This is a daylight view of the ISS passing in front of the Moon. It's quite a challenge to capture; one of those times where being at the right place at the right time truly counts. It took only about 1/2 second for the ISS to pass in front of the Moon. It happens only a few times a year for any location and at any given time only from within an area on the ground a few miles wide by maybe 50 miles long, much more tightly constrained than a total solar eclipse, but much more frequent. Thanks to software called the ISS Transit Finder (https://transit-finder.com/), I learned about the location and timing of a pass visible from close to home. Also, the Moon is actually fairly small in the sky so needs a lens with high magnification (long focal length) to project any size in the camera. And it's a challenge to focus and set the exposure, but there's plenty of time to take test exposures while waiting for the main event. Oh and the weather has to cooperate too of course. I was afraid that some clouds would scuttle the view today but there was a patch of clear sky just at the right time. This was my second try for such an event; the first one, with the ISS transiting the Sun, failed. And this one almost did too, one of the two cameras I used did not fire properly.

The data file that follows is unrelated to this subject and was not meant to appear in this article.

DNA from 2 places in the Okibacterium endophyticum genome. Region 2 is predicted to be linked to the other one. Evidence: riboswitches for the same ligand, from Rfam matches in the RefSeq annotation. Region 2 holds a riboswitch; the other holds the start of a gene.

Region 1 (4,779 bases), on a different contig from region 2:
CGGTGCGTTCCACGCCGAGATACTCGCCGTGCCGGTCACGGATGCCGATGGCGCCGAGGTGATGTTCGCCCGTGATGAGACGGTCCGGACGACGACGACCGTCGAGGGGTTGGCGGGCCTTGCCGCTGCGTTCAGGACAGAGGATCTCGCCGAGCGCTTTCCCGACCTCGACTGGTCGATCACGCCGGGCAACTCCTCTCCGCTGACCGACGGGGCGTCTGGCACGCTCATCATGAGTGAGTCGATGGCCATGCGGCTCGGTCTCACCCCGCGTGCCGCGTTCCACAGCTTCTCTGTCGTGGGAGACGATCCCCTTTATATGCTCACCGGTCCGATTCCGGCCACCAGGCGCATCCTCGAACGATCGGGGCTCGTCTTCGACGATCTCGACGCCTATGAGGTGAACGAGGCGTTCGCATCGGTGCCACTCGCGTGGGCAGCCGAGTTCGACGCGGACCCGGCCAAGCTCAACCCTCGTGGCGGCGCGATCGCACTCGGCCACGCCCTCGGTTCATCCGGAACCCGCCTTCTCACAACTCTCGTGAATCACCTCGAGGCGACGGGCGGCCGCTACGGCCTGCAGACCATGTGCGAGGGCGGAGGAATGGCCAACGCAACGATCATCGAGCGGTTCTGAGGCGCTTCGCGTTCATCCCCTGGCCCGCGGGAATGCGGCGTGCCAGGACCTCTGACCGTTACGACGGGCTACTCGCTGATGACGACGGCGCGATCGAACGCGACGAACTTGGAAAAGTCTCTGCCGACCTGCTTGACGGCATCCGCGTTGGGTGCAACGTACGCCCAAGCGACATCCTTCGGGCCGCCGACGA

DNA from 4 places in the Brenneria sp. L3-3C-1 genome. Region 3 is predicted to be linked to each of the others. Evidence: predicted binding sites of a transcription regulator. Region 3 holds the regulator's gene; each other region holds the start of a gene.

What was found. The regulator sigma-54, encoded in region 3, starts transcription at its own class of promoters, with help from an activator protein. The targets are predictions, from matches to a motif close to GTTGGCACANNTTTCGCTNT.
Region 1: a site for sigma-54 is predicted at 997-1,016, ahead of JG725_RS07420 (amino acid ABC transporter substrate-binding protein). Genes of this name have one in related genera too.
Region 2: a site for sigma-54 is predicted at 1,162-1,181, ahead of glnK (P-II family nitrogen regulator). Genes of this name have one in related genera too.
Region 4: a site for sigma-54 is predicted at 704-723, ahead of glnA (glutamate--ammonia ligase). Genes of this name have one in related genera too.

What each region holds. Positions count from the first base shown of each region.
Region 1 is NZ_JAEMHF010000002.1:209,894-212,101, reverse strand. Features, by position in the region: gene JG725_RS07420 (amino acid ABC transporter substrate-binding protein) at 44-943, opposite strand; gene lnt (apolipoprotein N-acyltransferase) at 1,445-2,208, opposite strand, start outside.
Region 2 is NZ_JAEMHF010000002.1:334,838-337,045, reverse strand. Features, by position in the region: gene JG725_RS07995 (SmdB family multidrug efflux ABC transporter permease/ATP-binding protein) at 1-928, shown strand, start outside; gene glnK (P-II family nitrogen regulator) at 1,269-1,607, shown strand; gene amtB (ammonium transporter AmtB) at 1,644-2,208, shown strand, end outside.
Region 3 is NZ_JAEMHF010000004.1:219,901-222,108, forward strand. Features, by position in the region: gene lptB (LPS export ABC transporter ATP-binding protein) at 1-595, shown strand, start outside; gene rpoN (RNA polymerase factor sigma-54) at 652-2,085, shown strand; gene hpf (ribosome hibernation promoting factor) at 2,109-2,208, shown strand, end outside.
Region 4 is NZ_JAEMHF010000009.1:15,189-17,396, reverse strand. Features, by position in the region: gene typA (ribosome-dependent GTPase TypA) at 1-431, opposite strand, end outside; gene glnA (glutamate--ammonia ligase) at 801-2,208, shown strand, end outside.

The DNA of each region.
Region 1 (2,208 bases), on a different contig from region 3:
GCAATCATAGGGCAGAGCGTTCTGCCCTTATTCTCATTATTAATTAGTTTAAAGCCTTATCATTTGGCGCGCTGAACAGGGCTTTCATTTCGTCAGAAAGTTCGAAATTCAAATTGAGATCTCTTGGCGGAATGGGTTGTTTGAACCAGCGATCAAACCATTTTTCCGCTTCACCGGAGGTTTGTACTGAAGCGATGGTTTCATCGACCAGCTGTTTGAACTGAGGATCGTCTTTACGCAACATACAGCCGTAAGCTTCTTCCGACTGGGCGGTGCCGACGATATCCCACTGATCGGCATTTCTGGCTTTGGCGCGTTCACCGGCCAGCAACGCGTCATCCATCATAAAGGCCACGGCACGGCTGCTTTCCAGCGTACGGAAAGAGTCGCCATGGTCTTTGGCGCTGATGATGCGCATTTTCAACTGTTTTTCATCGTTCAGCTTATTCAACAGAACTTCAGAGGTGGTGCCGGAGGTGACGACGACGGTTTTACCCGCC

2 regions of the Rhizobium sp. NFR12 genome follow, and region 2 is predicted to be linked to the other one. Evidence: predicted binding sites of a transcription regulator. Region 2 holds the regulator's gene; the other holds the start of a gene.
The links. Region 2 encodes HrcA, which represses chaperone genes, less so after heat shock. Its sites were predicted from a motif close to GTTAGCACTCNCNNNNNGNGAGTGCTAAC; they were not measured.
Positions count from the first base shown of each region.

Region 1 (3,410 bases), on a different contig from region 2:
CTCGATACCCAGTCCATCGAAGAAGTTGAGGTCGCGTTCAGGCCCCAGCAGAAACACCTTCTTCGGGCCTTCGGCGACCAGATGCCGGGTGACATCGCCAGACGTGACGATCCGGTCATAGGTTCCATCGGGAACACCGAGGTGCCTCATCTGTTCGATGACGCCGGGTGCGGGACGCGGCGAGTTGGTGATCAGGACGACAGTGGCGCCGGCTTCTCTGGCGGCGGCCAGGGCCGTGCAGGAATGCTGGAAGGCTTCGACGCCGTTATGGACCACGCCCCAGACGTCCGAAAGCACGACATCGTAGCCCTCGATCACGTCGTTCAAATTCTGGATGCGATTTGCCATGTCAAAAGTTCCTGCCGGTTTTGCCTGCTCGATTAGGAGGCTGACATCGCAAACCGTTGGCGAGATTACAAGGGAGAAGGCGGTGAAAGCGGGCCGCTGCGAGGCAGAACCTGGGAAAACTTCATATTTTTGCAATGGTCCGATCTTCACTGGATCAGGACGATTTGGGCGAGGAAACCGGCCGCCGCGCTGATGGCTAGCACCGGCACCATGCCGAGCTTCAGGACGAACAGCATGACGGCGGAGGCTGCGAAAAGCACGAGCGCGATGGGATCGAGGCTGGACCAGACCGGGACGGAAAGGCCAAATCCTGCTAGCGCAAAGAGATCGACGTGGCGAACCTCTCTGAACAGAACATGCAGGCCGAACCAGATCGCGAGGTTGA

With a bit of enlargement, you can even see some detail in the ISS, which seems remarkable to me considering the relatively minimal equipment used to take the photo. The ISS is about the size of a football field and was 279 miles away at the time.
Technical information: this photo is a composite of ten frames shot in high speed continuous mode starting a second or so before the predicted pass: Nikon D850, 200-500mm f/5/6 lens, 500mm, 1/400 sec., f/14, ISO 250. Processed in Lightroom, composited in Photoshop with lighten layer blend mode.